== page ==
medium trust support

May 24, 2011 at 3:32 PM

Just wondering if this library supports medium trust environments ?

Thanks!

Coordinator
May 24, 2011 at 4:12 PM

I'm not using Reflection.Emit so it should work

May 24, 2011 at 4:34 PM

Hi - I work with Shan. Thanks for the reply, just got a couple more:

- Do you have any perf tests anywhere vs AutoMapper or other common methods?

- Am I right in thinking the core architecture iterates through all the properties on the source & target objects and calls Match() for them? If so, is there any way of limiting this loop to go through a predetermined set of matches, or compile that set of matches a single time for the AppDomain and re-use them on subsequent injections?

Many thanks!

Alex

Coordinator
May 24, 2011 at 5:47 PM

hi,

yes I have one here http://valueinjecter.codeplex.com/SourceControl/changeset/view/66250#837322

I use there HyperDescriptor 

PropertyInfosStorage.RegisterActionForEachType(HyperTypeDescriptionProvider.Add); to make it super fast (but sometimes there are problems when using HyperTypeDescriptor)
but it's a "clean" automapper
probably if you call .CreateMap<> a lot of times HyperDescriptor wouldn't be necessary to be faster than automapper (but I've never tested this)

to not loop through all of the properties you could inherit directly from ValueInjection
or 
inherit the ConventionInjection and in Match(c) match the properties only by names and in SetValue check for types and depending on that set the value in different ways (but that's a custom scenario)

anyway, I never had complaints about speed, just use it in the easy way, and after if you will ever encounter speed issues you might think of optimizing
 
Jul 5, 2011 at 11:56 PM

Hi, I have a feeling that with the HyperDescriptor that this may fail in medium trust as it uses Reflection.Emit to do its work.

In other new however, we've created an implementation of ValueInjector that mimics most of the main Fluent aspects of AutoMapper so you can do things like:

 

this.CreateMap<AttributeDefinition, HiveIndexOperation>(true)
    .CreateUsing(() => new HiveIndexOperation())
    .ForMember(x => x.Entity, opt => opt.MapFrom(y => y))
    .ForMember(x => x.Operation, opt => opt.MapFrom(y => IndexOperationType.Add))
    .ForMember(x => x.Item, opt => opt.MapFrom(Map<AttributeDefinition, IndexItem>))
    .AfterMap((s, t) =>
        {
            t.Item.Fields.Add("CustomValue", "CustomProperty");
        });

 

I ran some benchmark tests with this vs Automapper and where ValueInjector really fell over was using the Convention based injector as it appears to iterate over every single combination of property matches. What also made it quite slow was the chaining of injectors together in your AutoMapper simulation. the benchmarks were originally at something like 10,000 iterations: ValueInjector = 10 seconds, Automapper = 300 ms. I created a custom injector called RulesBaseInjector which adheres to the rules you can see above but also does all of the functions listed in your injector chain (i.e. Nullables, Enums, etc....). The other thing I did to speed things up in this injector was to track which properties had already been set by using a new injector context object so that when it calls the mapper for a child operation because it can't figure it out or if another injector is in the chain, it does try to re-set the property, it just ignores and continues.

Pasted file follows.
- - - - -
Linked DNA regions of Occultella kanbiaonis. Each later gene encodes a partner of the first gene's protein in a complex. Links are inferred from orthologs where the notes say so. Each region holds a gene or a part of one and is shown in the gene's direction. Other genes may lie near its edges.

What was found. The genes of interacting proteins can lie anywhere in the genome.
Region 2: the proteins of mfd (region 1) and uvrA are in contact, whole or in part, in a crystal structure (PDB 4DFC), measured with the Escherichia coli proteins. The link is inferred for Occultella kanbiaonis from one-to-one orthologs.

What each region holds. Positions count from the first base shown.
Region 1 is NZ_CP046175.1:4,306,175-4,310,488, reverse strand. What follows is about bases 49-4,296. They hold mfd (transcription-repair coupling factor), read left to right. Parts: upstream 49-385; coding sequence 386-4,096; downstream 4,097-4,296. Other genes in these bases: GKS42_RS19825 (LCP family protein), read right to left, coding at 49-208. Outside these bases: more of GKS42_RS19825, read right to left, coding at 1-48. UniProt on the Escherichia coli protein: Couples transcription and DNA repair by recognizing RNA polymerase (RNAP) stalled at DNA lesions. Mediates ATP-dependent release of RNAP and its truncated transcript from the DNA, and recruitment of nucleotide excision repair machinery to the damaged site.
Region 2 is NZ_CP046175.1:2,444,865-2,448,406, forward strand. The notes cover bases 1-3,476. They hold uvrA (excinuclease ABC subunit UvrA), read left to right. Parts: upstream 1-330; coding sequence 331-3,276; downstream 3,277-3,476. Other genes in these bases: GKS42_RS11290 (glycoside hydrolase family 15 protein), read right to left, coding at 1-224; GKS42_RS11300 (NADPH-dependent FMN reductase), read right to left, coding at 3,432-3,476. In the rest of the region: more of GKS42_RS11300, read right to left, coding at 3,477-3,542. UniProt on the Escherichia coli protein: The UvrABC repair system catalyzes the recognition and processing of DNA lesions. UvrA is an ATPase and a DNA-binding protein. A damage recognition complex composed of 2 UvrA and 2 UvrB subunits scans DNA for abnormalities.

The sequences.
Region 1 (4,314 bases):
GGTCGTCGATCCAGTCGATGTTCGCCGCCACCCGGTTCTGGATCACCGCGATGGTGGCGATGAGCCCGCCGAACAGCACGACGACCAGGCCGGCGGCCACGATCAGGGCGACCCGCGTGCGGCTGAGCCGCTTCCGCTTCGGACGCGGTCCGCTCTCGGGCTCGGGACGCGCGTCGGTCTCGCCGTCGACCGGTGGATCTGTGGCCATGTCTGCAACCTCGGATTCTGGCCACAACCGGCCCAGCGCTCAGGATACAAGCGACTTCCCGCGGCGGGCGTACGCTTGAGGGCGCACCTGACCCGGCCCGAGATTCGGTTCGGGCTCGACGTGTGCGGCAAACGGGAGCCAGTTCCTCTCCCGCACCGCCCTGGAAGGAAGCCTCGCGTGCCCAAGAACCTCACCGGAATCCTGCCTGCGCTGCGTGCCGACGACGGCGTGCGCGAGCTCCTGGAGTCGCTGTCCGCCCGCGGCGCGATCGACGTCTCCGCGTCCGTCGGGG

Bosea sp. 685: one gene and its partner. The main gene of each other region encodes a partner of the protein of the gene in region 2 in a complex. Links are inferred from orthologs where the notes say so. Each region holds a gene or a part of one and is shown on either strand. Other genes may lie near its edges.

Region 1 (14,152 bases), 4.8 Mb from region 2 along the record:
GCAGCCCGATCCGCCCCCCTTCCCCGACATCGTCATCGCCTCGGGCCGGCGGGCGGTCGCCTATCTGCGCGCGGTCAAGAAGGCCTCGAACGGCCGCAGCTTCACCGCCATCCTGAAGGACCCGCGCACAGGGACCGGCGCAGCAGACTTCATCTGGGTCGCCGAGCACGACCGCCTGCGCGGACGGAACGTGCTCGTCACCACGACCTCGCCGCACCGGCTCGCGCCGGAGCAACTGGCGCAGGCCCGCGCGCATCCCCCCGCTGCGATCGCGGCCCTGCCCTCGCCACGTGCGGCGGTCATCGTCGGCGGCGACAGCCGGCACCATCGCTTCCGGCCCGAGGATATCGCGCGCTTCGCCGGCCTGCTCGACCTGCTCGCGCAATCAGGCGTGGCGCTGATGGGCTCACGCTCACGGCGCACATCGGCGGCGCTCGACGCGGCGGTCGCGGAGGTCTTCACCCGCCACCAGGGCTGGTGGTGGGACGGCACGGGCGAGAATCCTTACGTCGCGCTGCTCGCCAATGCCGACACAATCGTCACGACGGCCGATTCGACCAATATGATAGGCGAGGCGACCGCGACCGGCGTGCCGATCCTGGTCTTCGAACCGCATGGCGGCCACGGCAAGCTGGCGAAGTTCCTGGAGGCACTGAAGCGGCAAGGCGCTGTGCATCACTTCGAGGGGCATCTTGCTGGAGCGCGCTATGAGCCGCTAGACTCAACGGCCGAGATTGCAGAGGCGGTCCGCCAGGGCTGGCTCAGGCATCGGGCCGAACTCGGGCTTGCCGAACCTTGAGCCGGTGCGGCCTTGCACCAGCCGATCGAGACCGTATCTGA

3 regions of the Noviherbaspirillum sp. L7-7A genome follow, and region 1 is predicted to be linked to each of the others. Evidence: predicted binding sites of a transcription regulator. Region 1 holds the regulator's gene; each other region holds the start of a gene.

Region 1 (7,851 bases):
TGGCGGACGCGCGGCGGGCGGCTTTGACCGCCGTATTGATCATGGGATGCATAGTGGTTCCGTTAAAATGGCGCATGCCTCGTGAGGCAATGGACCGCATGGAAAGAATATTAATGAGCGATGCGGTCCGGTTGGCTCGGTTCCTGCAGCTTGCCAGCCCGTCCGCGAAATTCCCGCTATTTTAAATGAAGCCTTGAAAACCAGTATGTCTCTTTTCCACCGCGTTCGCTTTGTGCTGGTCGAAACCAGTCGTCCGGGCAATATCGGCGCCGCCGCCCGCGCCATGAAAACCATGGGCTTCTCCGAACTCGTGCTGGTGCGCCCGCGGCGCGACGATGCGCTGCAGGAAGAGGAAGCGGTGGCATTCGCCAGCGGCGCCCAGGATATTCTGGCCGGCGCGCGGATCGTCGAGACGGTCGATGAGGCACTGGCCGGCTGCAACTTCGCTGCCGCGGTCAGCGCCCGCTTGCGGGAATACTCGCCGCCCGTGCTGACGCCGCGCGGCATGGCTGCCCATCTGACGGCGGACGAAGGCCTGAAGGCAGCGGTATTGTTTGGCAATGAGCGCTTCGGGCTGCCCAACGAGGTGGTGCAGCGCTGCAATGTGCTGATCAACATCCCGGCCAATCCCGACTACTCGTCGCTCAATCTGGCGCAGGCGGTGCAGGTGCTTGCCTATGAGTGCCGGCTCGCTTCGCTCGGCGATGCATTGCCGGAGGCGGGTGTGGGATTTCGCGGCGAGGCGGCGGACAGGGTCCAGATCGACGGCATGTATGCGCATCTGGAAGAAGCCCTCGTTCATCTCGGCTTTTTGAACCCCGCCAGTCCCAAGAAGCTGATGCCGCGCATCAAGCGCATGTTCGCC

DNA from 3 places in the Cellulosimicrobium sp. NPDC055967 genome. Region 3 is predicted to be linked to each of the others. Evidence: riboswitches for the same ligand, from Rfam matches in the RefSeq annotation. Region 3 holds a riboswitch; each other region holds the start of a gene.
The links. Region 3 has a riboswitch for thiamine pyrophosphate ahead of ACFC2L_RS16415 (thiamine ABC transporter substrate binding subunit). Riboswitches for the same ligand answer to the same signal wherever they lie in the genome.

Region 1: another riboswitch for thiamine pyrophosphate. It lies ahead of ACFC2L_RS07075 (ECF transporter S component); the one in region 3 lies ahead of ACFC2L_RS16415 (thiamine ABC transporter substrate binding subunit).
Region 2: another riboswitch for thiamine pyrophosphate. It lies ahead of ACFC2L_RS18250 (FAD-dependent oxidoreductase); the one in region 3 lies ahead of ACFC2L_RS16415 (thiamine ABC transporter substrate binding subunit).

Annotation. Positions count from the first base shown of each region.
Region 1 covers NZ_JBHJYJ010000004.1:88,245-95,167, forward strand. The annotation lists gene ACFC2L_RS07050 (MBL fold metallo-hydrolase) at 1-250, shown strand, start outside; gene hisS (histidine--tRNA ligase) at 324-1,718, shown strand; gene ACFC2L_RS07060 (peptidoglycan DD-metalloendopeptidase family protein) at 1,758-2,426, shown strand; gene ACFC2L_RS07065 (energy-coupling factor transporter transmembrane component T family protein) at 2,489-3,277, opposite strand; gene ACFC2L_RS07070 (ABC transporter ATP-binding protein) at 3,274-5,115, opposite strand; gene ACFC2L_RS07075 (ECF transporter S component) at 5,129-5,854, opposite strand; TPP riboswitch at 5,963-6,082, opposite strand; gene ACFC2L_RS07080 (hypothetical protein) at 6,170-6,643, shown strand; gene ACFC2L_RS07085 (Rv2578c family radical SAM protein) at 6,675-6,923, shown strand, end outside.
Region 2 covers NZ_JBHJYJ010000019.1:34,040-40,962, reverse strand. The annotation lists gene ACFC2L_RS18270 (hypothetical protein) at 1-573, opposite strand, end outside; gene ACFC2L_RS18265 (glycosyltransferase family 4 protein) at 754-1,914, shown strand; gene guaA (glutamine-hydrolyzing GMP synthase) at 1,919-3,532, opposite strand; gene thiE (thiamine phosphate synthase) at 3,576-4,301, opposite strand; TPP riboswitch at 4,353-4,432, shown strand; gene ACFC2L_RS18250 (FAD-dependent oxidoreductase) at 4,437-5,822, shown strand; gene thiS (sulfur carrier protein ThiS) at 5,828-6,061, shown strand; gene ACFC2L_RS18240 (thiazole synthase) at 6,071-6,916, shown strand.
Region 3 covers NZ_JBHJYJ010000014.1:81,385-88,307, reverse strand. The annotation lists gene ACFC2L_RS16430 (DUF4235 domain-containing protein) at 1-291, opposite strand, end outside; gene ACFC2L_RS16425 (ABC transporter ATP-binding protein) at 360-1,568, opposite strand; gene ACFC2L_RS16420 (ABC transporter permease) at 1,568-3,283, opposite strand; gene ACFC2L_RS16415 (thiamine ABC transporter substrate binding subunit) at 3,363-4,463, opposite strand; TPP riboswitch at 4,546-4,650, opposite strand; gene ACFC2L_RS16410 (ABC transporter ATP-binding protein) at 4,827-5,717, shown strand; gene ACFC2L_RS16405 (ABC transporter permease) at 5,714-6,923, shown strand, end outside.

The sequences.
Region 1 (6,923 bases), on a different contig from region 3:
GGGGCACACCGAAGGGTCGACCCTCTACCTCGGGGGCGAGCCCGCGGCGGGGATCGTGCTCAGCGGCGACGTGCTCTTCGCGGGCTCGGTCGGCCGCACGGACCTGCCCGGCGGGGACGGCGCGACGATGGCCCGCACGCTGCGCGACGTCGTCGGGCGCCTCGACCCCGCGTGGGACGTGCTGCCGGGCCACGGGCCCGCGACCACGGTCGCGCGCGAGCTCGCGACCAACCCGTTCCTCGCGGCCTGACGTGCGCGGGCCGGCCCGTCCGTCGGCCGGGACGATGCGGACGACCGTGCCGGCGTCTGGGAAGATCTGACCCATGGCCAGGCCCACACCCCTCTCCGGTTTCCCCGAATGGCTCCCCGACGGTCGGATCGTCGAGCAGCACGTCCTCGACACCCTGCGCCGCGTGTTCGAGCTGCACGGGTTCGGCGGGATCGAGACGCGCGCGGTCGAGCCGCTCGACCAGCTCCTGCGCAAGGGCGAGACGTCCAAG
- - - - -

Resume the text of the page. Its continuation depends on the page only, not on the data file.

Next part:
Now, the benchmarks show this: 10,000 iterations: ValueInjector: 600ms, Automapper: 300ms. Which is MUCH better :) Automapper uses dynamic proxy and other things like how the HyperDescriptor works which makes it marginally faster but makes it unusable in medium trust.

Coordinator
Jul 6, 2011 at 7:07 AM
Edited Jul 6, 2011 at 7:11 AM

hi, good job

my idea in the automapper simulation  is that instead of doing stuff like this.CreateMap<a,b,>().ForMember(x1 ... ).ForMember(x2 ...) etc.

you would create a class TypeMapper<T1,T2>

where you could use injections and plain c# code, so this way you can do anything you want (full flexibility)

but that's only for the types <T1,T2> that you want to specify something custom for the rest a generic TypeMapper<,> is used 

and you can actually inherit this generic TypeMapper<,> when creating custom ones, or you might not

-----

so with automapper approach you could write something like 

ForMember(x => x.Prop1, y = y.Prop7)

with my approach simply x.Prop1 = y.Prop7;

so there's no need to learn new APIs or ask for new features

Jul 6, 2011 at 7:13 AM

Yup, so we've allowed for this as well, the CreateMap<T1, T2> is just an extension method that creates an InjectorMapper for you, but the CreateMap method has many overrides and also excepts any IInjectorMapper that you specify so it will do both... use your custom mapper and also adhere to the 'rules' like ForMember, AfterMap, etc...

The other thing we implemented was the ability to allow for inheritance during mapping which is just another overload for CreateMap. The engine then stores a ConcurrentBag<Lazy<IInjectorMapper, TypeMapperMetadata>> of which the meta data stores information about things like if inheritance is supported.

Anyways, its all working quite well! :)

Coordinator
Jul 6, 2011 at 7:19 AM
Edited Jul 6, 2011 at 7:20 AM

about chaining the injections, it's true each injection can have it's very own algorithm of traversing the properties

and the Convention is traversing all of them

the thing is that when you apply one or more injection usually you want to do something like a.Prop1 = b.Prop1